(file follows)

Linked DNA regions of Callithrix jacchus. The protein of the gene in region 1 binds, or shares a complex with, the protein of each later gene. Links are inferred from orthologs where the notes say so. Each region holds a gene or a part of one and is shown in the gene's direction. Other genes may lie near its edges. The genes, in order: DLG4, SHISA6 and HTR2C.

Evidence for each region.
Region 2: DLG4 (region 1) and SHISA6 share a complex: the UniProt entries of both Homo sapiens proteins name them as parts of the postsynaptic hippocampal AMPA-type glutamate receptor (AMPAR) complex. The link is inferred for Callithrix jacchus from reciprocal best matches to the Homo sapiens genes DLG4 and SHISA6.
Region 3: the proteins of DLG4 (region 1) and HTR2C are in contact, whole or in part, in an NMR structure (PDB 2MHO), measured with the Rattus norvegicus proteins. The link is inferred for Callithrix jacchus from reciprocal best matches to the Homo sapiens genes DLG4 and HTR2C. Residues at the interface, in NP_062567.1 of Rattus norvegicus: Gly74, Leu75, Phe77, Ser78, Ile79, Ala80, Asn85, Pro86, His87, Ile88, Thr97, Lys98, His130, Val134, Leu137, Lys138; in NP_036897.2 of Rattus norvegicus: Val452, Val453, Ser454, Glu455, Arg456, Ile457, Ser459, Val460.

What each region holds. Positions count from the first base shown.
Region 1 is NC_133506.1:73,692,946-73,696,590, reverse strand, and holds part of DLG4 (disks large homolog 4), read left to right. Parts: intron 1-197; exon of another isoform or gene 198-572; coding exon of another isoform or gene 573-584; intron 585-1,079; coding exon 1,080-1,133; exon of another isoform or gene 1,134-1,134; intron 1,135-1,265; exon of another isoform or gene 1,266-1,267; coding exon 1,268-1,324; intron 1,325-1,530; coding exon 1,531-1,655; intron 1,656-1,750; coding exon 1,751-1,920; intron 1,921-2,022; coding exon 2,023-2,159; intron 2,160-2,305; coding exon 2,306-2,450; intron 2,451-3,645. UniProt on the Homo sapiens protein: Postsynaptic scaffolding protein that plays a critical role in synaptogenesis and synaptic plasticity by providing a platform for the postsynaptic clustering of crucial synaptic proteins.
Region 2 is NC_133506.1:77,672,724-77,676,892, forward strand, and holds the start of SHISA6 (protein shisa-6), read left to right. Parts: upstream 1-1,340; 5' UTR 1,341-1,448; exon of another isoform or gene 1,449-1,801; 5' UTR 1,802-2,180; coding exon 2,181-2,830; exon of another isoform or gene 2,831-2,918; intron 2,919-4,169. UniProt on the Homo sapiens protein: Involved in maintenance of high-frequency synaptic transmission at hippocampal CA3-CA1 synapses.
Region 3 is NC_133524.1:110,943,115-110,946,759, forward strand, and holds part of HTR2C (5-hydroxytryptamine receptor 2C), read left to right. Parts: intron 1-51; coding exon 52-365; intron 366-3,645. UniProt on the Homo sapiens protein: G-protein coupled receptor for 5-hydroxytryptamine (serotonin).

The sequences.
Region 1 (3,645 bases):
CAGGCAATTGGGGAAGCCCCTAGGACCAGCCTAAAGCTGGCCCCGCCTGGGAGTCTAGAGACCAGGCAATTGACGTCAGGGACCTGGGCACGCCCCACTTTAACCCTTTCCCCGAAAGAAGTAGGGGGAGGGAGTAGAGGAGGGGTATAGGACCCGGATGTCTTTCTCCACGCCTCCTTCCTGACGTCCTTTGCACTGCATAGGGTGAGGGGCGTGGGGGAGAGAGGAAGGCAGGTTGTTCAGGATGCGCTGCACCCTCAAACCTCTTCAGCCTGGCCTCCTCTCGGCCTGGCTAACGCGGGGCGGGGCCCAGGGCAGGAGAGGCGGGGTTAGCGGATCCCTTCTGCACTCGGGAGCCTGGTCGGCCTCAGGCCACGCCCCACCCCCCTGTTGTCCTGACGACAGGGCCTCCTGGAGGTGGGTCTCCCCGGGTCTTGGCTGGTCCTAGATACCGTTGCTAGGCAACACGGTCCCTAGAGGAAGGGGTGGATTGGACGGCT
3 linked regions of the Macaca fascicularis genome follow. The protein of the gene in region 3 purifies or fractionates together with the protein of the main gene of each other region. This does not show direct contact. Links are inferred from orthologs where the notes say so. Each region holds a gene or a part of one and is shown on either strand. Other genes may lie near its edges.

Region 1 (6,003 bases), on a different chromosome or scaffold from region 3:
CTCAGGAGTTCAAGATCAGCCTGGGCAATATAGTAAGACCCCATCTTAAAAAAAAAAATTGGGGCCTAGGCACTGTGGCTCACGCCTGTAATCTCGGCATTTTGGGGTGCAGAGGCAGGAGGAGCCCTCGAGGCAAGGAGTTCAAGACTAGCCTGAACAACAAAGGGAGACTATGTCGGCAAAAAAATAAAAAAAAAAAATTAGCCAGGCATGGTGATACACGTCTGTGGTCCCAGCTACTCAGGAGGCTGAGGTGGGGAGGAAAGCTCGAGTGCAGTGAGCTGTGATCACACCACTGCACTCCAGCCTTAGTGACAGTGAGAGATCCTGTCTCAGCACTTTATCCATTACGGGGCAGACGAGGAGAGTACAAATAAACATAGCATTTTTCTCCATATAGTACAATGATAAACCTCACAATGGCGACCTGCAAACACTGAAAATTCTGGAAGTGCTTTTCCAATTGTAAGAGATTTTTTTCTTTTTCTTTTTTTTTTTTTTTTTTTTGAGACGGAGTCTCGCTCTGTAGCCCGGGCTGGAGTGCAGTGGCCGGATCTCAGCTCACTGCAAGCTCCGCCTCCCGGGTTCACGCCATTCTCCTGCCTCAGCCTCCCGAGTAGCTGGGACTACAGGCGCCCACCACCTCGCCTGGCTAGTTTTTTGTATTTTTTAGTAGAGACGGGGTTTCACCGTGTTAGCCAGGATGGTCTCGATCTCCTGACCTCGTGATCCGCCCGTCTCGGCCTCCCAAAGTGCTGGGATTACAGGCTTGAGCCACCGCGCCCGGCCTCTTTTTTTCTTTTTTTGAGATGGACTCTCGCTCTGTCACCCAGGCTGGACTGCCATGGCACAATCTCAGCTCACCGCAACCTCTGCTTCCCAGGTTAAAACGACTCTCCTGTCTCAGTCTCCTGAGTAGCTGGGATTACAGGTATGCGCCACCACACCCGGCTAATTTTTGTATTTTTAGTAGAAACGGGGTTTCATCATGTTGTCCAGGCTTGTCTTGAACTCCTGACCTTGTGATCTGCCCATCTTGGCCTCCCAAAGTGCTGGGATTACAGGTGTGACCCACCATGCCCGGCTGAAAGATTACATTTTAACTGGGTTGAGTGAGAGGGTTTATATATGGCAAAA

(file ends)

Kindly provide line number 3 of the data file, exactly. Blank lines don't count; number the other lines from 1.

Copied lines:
Region 2: DLG4 (region 1) and SHISA6 share a complex: the UniProt entries of both Homo sapiens proteins name them as parts of the postsynaptic hippocampal AMPA-type glutamate receptor (AMPAR) complex. The link is inferred for Callithrix jacchus from reciprocal best matches to the Homo sapiens genes DLG4 and SHISA6.